— Victor Frankenstein

#47

Learn From

“Learn from me, if not by my precepts, at least by my example, how dangerous is the acquirement of knowledge, and how much happier that man is who believes his native town to be his world, than he who aspires to become greater than his nature will allow.”

— Victor Frankenstein

#48

I Do 2

“I do not ever remember to have trembled at a tale of superstition or to have feared the apparition of a spirit. Darkness had no effect upon my fancy, and a churchyard was to me merely the receptacle of bodies deprived of life, which, from being the seat of beauty and strength, had become food for the worm.”

— Victor Frankenstein

#49

With How

“With how many things are we on the brink of becoming acquainted, if cowardice or carelessness did not restrain our inquiries.”

— Victor Frankenstein

#50

None But

“None but those who have experienced them can conceive of the enticements of science. In other studies you go as far as others have gone before you, but in a scientific pursuit there is continual food for discovery and wonder.”

— Victor Frankenstein

#51

One Mand

“One man’s life or death were but a small price to pay for the acquirement of the knowledge which I sought, for the dominion I should acquire and transmit over the elemental foes of our race.”

— Victor Frankenstein

#52

But He

“But he found that a traveller’s life is one that includes much pain amidst its enjoyments. His feelings are for ever on the stretch; and when he begins to sink into repose, he finds himself obliged to quit that on which he rests in pleasure for something new, which again engages his attention, and which also he forsakes for other novelties.”

— Victor Frankenstein

#53

I Enjoyed

“I enjoyed this scene; and yet my enjoyment was embittered both by the memory of the past, and the anticipation of the future. I was formed for peaceful happiness. During my youthful days discontent never visited my mind; and if I was ever overcome by ennui, the sight of what is beautiful in nature, or the study of what is excellent and sublime in the productions of man, could always interest my heart, and communicate elasticity to my spirits. But I am a blasted tree; the bolt has entered my soul; and I felt then that I should survive to exhibit, what I shall soon cease to be — a miserable spectacle of wrecked humanity, pitiable to others, and abhorrent to myself.”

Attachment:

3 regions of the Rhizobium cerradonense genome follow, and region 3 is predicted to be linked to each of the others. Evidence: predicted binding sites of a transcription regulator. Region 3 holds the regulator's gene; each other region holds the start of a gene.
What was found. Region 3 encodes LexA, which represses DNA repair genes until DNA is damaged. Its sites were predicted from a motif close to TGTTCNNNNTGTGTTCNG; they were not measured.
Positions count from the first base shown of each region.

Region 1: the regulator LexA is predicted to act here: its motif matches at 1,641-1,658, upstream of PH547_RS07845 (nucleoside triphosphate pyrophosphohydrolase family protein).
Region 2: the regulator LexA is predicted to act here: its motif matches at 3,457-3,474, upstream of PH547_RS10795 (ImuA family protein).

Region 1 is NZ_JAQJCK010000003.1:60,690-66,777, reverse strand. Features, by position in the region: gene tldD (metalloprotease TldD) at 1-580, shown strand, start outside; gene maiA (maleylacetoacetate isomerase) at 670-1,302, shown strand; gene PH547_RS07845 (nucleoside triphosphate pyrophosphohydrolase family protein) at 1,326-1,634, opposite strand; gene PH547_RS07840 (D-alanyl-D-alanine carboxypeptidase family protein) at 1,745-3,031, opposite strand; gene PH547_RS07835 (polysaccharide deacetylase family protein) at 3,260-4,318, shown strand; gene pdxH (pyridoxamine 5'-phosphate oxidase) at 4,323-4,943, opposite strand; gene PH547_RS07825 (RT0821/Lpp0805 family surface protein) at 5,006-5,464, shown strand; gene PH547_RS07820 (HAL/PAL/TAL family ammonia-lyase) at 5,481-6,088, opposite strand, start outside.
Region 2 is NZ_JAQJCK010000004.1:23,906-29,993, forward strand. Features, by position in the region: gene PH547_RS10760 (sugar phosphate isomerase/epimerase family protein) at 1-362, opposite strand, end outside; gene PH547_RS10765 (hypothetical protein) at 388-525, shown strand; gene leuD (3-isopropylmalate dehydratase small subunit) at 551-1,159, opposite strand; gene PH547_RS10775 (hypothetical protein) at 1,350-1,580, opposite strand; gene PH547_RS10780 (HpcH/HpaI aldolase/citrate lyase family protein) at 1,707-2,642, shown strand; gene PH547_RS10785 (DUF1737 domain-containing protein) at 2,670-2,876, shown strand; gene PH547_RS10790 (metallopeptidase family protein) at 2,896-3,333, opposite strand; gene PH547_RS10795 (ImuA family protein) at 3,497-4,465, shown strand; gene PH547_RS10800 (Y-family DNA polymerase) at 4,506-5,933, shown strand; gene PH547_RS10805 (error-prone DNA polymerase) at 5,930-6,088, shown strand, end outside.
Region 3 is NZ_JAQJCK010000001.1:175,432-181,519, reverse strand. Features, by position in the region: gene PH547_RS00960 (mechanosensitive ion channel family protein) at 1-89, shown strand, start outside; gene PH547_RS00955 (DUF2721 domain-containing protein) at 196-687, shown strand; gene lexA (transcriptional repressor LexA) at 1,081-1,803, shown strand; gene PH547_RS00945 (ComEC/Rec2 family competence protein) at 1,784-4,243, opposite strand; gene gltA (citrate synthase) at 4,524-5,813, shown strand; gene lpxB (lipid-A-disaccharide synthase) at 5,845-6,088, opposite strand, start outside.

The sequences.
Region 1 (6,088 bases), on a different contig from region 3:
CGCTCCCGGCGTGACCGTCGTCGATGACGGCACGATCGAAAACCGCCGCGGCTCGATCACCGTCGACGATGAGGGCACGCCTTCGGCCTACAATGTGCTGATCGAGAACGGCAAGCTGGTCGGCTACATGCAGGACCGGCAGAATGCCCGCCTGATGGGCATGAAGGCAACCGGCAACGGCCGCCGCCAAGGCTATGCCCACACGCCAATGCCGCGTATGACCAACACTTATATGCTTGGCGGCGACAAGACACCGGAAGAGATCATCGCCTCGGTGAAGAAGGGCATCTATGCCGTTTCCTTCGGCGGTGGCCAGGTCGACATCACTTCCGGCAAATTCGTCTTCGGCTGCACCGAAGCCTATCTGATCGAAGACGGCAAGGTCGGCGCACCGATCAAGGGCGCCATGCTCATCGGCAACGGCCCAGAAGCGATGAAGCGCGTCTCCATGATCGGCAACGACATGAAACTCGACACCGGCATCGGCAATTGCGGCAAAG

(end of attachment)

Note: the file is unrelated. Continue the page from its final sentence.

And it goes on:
— Victor Frankenstein

#54

My Feelings

“My feelings became calmer, if it may be called calmness when the violence of rage sinks into the depths of despair.”

— Victor Frankenstein

#55

I Feel

“I feel pleasure in dwelling on the recollections of childhood, before misfortune had tainted my mind, and changed its bright visions of extensive usefulness into gloomy and narrow reflections upon self.”

— Victor Frankenstein

#56

The World 5

“The world was to me a secret, which I desired to discover; to her it was a vacancy, which she sought to people with imaginations of her own.”

— Victor Frankenstein

#57

I Agree

“I agree with you,” replied the stranger; “we are unfashioned creatures, but half made up, if one wiser, better, dearer than ourselves — such a friend ought to be — do not lend his aid to perfectionate our weak and faulty natures. I once had a friend, the most noble of human creatures, and am entitled, therefore, to judge respecting friendship. You have hope, and the world before you, and have no cause for despair. But I — I have lost everything, and cannot begin life anew.”

— Victor Frankenstein

#58

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“We rest; a dream has power to poison sleep. We rise; one wandering thought pollutes the day. We feel, conceive, or reason; laugh or weep, embrace fond woe, or cast our cares away; it is the same: for, be it joy or sorrow, the path of departure still is free. Man’s yesterday may ne’er be like his morrow; nought may endure but mutability!”

— Victor Frankenstein

#59

I Looked

“I looked upon the sea, it was to be my grave.”

— Victor Frankenstein

#60

How Mutable

“How mutable are our feelings, and how strange is that clinging love we have of life even in the excess of misery!”

— Victor Frankenstein

#61

The Whole 1

“The whole series of my life appeared to me as a dream; I sometimes doubted if indeed it were all true, for it never presented itself to my mind with the force of reality.”

— Victor Frankenstein

#62

Alas Why

“Alas! Why does man boast of sensibilities superior to those apparent in the brute; it only renders them more necessary beings. If our impulses were confined to hunger, thirst, and desire, we might be nearly free; but now we are moved by every wind that blows and a chance word or scene that that word may convey to us.”

— Victor Frankenstein

#63

The Sight

“The sight of the awful and majestic in nature had indeed always the effect of solemnising my mind and causing me to forget the passing cares of life.”

— Victor Frankenstein